n°42 — A conundrum: the visual communication of neuroscience. Author: James Langdon


Neuroscience is a visual science. Our understanding of the brain’s biology originates in the beautiful and pioneering images of neurons and dendrites produced by Santiago Ramón y Cajal and Camillo Golgi in the late nineteenth century. In recent decades neuroscience has embraced computational imaging. We have witnessed dynamic images of living brains produced by FMRI, and intricate, colourful representations of ‘neural connectomics’ that promise ultimately to reveal the ‘wiring diagram’ of the human brain. Such images are not merely the documentation of scientific work, they are themselves primary sites of research. The images *are* the science.

          And yet the interaction of neuroscience with mainstream visual culture tends toward the simplistic and the amateurish. Science communication seems to regard graphic design and art direction sceptically, preferring to contextualise its technical images with a collage of cartoons, internet memes, and generic high-tech stock photography. The emerging neurotechnology industry, by contrast, adopts the visual language of corporate ‘big tech’. Billionaire entrepreneur Elon Musk’s Neuralink project presents its experimental neural implant technology as if it were an innocent commercial appliance.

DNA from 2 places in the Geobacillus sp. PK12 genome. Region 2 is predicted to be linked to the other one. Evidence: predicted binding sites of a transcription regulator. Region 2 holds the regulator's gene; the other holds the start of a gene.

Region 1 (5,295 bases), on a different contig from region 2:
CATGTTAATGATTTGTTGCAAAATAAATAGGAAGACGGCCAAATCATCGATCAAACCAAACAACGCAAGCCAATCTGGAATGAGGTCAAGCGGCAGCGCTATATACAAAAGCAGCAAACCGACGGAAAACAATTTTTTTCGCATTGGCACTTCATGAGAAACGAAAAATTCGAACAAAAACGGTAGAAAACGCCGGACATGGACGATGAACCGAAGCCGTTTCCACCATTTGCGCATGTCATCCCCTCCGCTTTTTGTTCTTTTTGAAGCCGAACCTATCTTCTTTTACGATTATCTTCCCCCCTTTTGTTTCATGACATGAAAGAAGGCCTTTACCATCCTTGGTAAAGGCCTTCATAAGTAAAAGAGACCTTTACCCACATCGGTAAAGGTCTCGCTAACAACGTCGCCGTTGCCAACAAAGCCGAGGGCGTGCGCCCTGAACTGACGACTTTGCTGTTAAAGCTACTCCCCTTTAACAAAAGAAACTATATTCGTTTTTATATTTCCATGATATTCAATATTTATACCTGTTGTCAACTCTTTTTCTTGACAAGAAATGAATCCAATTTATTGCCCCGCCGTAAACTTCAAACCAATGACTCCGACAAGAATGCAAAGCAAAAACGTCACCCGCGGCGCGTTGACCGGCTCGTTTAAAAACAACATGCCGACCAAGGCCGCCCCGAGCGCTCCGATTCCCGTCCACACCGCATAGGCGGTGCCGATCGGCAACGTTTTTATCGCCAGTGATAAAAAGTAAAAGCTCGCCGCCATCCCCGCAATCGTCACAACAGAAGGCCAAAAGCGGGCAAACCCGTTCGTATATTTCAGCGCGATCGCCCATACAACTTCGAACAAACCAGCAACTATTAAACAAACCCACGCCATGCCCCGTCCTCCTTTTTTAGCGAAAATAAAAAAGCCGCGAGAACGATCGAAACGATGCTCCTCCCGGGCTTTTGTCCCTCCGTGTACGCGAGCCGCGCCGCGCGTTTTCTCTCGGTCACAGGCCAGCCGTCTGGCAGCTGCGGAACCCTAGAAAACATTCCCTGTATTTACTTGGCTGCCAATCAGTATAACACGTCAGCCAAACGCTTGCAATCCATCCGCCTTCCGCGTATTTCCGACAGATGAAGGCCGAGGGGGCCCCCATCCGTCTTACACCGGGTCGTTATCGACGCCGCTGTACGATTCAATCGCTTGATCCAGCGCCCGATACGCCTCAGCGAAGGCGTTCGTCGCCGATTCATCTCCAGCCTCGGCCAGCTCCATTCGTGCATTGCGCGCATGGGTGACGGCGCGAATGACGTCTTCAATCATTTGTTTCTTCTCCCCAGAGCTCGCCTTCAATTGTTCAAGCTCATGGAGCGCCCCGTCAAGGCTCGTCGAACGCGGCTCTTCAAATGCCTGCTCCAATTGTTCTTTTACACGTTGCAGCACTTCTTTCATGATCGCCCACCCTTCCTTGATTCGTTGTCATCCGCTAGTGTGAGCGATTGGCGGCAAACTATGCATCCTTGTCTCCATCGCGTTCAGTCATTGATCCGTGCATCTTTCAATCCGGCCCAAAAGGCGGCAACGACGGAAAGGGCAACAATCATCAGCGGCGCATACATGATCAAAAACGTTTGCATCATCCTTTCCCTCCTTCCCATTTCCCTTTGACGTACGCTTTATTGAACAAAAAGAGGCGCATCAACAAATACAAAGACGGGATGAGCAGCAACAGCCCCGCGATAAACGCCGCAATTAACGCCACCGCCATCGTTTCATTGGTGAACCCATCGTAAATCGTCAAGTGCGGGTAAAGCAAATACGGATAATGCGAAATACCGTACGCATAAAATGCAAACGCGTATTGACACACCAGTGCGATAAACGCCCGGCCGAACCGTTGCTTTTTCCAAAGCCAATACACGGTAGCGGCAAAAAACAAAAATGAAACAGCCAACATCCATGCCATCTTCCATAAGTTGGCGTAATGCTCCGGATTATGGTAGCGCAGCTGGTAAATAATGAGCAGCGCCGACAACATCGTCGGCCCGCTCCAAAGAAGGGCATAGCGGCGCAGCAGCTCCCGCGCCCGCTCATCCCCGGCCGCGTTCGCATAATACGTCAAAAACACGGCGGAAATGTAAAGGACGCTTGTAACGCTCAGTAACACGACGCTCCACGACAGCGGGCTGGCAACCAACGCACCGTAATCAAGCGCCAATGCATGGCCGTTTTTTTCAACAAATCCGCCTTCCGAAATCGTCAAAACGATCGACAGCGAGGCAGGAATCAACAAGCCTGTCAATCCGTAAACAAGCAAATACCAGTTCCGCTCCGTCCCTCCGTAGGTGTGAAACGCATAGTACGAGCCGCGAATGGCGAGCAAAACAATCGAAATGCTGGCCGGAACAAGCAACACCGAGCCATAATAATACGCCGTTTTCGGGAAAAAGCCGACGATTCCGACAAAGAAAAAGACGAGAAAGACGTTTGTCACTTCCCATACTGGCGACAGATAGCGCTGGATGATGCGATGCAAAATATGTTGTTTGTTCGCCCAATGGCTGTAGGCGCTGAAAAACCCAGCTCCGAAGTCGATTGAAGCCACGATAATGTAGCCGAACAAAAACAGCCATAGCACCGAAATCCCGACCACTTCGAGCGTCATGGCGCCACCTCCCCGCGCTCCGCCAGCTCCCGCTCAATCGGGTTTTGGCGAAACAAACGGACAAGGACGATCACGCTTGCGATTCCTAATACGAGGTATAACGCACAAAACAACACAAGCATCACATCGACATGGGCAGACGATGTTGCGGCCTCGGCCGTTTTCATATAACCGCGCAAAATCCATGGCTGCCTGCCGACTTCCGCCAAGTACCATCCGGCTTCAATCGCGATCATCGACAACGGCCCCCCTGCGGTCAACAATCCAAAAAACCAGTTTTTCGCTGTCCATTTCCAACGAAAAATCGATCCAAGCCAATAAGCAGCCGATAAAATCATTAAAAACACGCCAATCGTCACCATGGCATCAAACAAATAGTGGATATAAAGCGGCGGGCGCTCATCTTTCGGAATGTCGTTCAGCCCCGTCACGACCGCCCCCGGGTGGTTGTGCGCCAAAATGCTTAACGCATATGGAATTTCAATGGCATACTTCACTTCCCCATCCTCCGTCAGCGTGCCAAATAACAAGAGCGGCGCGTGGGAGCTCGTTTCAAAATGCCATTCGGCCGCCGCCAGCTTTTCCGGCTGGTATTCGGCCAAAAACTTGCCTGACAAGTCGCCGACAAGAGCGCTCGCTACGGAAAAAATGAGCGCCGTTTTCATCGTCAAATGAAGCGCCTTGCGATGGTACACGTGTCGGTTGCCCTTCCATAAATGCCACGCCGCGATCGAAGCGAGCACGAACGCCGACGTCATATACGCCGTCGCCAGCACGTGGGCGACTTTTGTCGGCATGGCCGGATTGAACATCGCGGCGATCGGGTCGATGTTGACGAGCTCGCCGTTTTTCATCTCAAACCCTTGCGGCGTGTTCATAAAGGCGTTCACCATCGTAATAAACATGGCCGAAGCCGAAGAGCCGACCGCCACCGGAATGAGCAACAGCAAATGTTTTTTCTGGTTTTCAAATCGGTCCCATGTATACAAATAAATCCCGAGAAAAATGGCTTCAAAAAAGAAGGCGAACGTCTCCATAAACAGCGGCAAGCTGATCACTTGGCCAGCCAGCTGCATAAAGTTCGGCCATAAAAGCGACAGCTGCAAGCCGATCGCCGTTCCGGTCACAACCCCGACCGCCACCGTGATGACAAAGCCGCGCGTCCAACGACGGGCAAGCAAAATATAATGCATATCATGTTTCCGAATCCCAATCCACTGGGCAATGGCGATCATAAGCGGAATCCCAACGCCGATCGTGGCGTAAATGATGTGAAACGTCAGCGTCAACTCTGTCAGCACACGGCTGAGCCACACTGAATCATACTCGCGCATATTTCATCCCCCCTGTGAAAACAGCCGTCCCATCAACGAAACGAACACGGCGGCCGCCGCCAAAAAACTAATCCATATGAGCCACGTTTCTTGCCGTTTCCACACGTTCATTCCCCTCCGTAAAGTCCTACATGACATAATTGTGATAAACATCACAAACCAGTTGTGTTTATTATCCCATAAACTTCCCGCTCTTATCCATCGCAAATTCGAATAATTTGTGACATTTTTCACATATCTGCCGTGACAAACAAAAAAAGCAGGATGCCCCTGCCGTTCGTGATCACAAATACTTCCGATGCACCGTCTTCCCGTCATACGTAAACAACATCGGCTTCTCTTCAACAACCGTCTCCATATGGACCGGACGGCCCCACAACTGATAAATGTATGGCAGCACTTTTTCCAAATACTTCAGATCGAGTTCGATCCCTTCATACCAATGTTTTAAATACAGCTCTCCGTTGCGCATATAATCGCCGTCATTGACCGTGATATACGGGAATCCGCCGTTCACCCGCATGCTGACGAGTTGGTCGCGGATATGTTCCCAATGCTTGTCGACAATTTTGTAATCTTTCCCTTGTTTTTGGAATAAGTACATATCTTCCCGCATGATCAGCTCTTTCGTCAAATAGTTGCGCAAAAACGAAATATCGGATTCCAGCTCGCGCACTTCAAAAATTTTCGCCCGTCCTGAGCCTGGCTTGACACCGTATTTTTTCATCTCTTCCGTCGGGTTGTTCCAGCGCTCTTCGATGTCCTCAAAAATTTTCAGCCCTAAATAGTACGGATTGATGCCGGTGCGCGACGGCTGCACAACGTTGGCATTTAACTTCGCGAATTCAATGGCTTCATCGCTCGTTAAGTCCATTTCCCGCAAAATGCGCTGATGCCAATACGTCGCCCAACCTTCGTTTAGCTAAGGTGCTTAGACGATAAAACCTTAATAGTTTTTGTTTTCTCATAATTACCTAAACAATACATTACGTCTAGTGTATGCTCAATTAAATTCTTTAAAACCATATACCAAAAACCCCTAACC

These observations are urgent. Inevitably neuroscience will soon yield opportunities for technologically augmenting the human brain that could further entrench inequality and stratification in our society. This text is *not* a call for more friendly interdisciplinary collaboration between graphic design and neuroscience, but a pointed critical assessment of the visual literacy of one field from the perspective of another.

Jonathan Monk, «Exhibit Model Four», 2019 Kindl, Berlin. Photographie: Jens Ziehe. A1 format poster printed in CMYK on blue back paper, 25 copies signed by the artist: Print on Demand. Jonathan Monk